One of the more hilarious right wing memes out there is the idea that every progressive is a Saul Alinsky acolyte. Alinsky titled his book Rules For Radicals because all too often, radical action stirs no real change. Today’s example comes from activist and radio host Rose Aguilar responding at TruthOut to Van Jones’ recent appearance on This Week:
In response to a question about disenchantment with President Obama on the April 1 broadcast, Van Jones said, “We sat back and we let the Tea Party crowd dominate the protest world in the streets. For the first time, we had the biggest economic catastrophe since the Great Depression. And there was not one left wing protest. The right wing was marching. The left wing was munching popcorn, hoping that Obama would do it.”
What he fails to mention is that the Tea Party was bankrolled by the billionaire Koch Brothers. Would we even be talking about the Tea Party if it weren’t for the Kochs and Dick Armey’s Freedom Works, the other major sponsor? When the Tea Party took to the streets, every media outlet was there; when labor groups or anti-war activists took to the streets, the media were missing in action.
Yes, tea parties were bankrolled by billionaires. So what about it?
Look, I chronicled the truth about tea parties from early on, but it made no difference to the amount of attention they were able to grab. Astroturf organizing is still organizing. Noise is still noise. The left was disorganized in 2009, and the examples Aguilar provides to debunk Van Jones actually prove the point:
I wonder if he’s familiar with the incredible organizing happening within the disability rights movement. They didn’t munch popcorn after President Obama was elected. On April 27, 2009, disability rights activists from across the country marched on Washington, many in wheelchairs, to speak out against the administration’s failure to include long-term care in the healthcare bill that would allow them to live independently rather than in a nursing home. Ninety-one activists were arrested for chaining and handcuffing themselves to the White House fence. They chanted, “I’d rather go to jail than die in a nursing home.”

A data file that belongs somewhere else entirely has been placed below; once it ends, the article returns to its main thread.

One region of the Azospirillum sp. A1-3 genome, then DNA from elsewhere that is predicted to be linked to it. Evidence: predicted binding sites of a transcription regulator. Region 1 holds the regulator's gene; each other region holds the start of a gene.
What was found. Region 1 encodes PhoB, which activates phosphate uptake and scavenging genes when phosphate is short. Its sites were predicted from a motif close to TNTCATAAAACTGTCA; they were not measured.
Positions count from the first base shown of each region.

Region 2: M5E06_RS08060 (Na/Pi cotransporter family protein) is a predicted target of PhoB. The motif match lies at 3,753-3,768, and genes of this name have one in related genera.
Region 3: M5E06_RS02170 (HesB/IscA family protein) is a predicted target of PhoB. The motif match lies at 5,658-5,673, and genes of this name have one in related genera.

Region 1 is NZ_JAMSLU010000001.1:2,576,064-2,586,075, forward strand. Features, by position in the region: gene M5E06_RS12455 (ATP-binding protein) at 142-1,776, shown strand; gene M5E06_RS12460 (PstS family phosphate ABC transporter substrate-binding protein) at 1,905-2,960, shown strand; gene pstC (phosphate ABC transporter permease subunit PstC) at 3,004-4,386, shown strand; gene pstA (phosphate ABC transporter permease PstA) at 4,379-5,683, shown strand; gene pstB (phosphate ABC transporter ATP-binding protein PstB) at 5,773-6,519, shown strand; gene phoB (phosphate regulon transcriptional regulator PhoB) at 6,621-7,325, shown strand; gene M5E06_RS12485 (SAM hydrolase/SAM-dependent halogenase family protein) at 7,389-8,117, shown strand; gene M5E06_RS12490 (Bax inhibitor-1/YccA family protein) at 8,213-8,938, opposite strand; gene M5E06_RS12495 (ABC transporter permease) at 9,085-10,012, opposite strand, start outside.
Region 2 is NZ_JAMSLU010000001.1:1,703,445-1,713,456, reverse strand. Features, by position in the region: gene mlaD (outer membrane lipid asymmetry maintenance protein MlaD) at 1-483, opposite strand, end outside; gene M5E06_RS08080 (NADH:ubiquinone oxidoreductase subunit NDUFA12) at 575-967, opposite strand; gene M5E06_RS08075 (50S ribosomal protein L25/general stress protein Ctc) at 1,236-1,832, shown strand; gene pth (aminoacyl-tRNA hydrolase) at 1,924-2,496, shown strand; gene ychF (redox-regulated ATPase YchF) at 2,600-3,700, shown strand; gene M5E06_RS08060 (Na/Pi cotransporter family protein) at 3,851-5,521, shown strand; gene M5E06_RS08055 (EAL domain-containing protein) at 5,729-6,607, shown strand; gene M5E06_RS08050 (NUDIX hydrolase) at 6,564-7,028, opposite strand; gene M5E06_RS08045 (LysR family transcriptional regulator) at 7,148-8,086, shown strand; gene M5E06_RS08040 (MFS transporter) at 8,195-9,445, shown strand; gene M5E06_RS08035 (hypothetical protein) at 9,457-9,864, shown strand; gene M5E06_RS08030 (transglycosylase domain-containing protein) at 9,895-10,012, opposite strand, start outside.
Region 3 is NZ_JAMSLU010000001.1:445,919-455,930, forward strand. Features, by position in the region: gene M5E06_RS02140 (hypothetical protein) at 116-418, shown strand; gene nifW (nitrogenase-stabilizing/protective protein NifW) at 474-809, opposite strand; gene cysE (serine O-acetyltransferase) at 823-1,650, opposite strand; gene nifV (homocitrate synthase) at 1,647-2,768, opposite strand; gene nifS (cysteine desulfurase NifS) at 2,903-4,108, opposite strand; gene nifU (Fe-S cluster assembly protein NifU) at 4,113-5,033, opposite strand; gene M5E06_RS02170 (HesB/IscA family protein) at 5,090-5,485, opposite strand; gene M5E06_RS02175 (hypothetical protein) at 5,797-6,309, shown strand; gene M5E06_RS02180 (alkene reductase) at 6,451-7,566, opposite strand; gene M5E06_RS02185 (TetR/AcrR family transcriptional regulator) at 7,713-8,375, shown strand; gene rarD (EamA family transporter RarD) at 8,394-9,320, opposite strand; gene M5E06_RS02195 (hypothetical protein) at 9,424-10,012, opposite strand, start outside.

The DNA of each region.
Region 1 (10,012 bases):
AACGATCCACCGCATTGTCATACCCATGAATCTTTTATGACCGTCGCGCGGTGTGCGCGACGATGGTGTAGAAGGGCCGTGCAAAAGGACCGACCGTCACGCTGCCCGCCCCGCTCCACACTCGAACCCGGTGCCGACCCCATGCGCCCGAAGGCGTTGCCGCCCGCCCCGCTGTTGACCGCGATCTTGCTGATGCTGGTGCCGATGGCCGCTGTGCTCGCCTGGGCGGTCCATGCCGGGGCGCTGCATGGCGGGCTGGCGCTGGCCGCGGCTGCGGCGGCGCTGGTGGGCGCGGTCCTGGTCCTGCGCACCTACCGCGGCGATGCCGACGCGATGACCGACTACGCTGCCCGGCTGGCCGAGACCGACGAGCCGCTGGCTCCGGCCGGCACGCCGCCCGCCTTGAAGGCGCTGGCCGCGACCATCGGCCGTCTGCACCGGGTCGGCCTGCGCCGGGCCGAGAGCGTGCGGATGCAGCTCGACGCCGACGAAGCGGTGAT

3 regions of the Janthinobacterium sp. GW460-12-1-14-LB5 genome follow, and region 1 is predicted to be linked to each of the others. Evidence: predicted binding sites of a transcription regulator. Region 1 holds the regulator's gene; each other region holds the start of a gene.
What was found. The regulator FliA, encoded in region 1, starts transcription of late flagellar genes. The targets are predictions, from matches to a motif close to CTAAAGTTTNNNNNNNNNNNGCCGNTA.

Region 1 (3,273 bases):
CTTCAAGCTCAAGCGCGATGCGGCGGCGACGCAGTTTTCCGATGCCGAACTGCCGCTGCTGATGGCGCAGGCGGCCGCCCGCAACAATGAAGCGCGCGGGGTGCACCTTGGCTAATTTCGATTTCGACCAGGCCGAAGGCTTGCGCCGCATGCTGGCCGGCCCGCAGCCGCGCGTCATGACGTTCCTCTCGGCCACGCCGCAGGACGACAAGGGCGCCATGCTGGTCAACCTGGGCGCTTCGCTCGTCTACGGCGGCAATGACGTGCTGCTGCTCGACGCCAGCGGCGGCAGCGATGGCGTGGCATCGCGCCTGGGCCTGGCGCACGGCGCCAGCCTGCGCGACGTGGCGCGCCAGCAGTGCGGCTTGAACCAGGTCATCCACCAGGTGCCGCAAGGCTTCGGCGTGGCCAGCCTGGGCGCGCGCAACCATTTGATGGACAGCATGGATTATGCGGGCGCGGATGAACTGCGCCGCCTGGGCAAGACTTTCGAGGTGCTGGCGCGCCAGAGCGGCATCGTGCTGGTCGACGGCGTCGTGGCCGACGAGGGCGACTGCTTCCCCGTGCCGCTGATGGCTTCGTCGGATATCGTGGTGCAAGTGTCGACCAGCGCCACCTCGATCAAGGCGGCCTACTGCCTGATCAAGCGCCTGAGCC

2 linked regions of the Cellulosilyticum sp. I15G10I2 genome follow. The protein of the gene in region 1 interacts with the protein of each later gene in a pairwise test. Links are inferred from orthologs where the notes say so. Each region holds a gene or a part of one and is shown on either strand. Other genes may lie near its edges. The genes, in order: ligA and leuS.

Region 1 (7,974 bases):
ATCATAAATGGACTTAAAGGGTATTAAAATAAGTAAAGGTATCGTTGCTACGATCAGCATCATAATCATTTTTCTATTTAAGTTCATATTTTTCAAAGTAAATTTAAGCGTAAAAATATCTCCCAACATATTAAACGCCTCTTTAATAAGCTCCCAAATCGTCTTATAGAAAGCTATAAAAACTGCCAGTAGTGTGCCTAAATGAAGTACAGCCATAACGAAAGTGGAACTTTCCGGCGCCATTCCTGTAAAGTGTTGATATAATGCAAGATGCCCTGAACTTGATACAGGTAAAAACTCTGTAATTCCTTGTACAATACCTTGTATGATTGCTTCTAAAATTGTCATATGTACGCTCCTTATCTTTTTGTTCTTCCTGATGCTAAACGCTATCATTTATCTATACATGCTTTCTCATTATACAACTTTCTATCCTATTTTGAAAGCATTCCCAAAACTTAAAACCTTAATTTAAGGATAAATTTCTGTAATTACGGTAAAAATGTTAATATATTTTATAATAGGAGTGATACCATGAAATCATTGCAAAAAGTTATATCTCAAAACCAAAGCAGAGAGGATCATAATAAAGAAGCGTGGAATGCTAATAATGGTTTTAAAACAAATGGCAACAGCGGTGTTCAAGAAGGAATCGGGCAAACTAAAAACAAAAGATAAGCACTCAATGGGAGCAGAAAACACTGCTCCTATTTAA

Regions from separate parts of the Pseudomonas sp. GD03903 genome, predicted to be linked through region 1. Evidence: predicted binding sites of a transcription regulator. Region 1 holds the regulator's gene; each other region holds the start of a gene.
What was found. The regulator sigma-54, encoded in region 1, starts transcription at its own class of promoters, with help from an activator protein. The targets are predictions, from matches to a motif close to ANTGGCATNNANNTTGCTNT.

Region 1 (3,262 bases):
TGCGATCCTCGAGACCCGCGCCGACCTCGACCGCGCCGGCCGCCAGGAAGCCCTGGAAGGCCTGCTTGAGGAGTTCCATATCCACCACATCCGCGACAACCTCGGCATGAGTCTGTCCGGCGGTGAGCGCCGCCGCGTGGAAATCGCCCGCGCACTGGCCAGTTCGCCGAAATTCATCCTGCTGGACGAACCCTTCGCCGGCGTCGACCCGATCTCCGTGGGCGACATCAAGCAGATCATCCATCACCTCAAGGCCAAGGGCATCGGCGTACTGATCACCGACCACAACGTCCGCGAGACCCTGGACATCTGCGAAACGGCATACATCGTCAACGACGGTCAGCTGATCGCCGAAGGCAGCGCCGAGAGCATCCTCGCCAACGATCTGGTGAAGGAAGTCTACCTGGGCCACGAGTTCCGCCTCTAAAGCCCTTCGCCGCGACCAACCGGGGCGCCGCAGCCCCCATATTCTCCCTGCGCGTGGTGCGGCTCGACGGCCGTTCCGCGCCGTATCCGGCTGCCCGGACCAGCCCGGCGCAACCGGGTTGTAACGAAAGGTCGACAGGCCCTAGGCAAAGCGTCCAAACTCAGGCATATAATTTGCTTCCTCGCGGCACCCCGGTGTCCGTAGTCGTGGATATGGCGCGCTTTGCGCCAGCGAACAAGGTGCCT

A number of single payer rallies and arrests also took place that year. I remember attending a single payer rally in October in Washington DC. Not one media outlet bothered to send a reporter. In that same month, 61 activists were arrested for protesting the occupation of Afghanistan, and thousands of immigrants marched on Capitol Hill calling for comprehensive immigration reform. Many more actions took place at the state and local levels.
That is not a coherent mass movement, it is the scattershot action of independent groups. Only after the August 2009 health care town hall “silly season” was well advanced did anyone seem to understand they were being out-hustled, and by then it was too late.
I lost count of how many single-payer Facebook groups I was invited to join that year. None of them seemed to be part of any larger umbrella; each had its own plan for success with question marks at the critical bullet point. I’ve had that same experience on email lists: everyone has a plan, so there are always a million competing plans.